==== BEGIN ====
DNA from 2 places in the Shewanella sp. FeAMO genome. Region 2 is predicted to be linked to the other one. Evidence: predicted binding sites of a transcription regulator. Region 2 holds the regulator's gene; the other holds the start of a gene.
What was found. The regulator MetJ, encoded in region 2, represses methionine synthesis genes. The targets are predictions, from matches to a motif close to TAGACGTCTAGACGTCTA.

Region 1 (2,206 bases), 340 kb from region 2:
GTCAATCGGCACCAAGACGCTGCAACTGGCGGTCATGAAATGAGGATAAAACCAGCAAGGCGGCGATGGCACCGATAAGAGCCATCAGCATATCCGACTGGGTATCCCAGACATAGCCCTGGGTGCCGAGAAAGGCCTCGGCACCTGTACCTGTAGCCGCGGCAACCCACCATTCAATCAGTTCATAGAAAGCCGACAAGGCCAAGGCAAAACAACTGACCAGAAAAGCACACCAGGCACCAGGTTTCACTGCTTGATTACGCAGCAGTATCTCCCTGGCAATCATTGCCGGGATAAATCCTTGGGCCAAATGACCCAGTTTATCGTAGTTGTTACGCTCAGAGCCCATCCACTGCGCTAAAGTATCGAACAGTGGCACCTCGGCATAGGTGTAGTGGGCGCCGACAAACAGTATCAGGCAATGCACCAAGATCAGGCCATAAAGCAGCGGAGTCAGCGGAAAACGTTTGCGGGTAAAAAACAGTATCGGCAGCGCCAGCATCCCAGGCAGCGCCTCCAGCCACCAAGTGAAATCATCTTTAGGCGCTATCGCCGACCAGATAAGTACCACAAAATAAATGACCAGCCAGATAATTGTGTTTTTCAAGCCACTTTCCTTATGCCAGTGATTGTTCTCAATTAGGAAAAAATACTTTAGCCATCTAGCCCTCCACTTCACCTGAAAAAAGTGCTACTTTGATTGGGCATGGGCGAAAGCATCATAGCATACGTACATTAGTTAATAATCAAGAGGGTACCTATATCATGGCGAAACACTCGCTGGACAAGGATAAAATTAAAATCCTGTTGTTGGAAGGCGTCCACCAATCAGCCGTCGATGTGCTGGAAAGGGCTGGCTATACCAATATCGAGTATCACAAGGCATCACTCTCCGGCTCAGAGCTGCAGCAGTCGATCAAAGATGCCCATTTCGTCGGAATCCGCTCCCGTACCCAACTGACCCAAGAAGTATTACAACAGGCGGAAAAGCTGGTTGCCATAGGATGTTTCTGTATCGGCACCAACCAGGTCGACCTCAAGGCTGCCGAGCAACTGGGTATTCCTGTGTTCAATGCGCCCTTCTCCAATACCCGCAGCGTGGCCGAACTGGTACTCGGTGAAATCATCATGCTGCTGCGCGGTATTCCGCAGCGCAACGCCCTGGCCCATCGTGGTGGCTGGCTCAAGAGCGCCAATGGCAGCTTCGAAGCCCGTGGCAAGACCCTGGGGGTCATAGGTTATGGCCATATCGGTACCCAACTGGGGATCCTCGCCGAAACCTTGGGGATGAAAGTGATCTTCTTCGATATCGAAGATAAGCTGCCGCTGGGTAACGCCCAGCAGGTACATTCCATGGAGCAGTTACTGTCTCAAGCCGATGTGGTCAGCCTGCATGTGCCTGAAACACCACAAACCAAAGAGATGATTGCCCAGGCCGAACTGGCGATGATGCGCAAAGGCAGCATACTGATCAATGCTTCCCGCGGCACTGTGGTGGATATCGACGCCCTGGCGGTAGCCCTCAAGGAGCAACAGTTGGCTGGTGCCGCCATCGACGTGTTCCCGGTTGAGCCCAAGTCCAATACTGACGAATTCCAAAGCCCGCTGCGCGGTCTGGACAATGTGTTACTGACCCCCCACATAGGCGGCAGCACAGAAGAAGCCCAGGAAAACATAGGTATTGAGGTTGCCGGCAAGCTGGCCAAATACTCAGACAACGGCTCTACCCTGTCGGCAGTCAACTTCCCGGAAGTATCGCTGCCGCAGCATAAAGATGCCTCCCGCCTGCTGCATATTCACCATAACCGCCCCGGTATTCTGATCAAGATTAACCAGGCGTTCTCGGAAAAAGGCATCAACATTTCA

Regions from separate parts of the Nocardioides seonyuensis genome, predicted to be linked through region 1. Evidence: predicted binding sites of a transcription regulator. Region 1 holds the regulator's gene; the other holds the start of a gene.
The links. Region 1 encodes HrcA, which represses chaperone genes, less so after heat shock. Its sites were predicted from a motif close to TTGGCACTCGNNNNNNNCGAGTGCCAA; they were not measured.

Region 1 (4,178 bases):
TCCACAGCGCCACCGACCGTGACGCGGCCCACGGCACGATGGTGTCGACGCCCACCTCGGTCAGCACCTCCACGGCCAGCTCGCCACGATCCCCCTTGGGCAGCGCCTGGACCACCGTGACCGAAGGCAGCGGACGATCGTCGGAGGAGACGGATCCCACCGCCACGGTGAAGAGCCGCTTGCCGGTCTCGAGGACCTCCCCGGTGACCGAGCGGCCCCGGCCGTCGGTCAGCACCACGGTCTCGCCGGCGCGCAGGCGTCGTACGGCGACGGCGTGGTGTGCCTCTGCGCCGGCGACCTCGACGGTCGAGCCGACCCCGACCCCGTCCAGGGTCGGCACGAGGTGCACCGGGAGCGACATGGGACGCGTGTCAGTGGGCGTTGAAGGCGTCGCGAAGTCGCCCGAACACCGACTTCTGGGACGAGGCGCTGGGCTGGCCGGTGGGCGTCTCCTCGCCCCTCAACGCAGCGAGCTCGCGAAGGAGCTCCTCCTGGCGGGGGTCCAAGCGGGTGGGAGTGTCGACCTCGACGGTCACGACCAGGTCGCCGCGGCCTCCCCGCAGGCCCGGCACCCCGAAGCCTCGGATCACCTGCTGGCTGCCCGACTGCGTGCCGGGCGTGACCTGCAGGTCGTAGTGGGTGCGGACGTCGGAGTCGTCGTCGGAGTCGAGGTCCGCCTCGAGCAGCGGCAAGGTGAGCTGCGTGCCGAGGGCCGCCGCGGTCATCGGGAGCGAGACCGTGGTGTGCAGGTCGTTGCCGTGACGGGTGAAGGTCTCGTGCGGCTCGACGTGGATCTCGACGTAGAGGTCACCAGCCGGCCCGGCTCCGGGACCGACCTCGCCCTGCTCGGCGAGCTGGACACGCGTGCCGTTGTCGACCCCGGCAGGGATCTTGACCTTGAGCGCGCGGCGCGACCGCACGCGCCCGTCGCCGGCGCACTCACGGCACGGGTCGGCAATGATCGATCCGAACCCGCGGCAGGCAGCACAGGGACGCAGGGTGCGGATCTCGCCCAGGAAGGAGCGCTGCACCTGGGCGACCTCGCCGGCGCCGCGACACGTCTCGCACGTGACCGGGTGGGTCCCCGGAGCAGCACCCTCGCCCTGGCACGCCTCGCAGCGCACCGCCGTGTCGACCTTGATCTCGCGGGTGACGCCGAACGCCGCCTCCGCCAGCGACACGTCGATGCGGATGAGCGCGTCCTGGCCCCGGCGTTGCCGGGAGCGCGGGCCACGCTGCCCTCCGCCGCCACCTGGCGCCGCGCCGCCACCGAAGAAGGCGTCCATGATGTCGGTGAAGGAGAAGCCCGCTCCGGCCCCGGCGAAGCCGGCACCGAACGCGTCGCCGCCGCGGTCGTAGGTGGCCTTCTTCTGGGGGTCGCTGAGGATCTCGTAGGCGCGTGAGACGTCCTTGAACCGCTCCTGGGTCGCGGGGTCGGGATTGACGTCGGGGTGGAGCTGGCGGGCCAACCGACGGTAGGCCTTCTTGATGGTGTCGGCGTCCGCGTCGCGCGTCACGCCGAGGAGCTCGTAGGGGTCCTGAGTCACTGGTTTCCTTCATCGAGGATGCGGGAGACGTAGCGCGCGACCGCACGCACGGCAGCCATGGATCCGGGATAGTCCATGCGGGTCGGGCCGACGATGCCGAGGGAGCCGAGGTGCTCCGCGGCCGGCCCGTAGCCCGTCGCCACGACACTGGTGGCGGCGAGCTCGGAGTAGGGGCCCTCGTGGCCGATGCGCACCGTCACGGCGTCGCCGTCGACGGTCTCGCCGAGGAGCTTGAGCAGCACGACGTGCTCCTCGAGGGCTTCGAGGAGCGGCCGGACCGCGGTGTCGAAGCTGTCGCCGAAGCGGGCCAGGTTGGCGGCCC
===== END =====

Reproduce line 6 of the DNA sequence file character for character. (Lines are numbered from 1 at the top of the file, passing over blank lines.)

The links. Region 1 encodes HrcA, which represses chaperone genes, less so after heat shock. Its sites were predicted from a motif close to TTGGCACTCGNNNNNNNCGAGTGCCAA; they were not measured.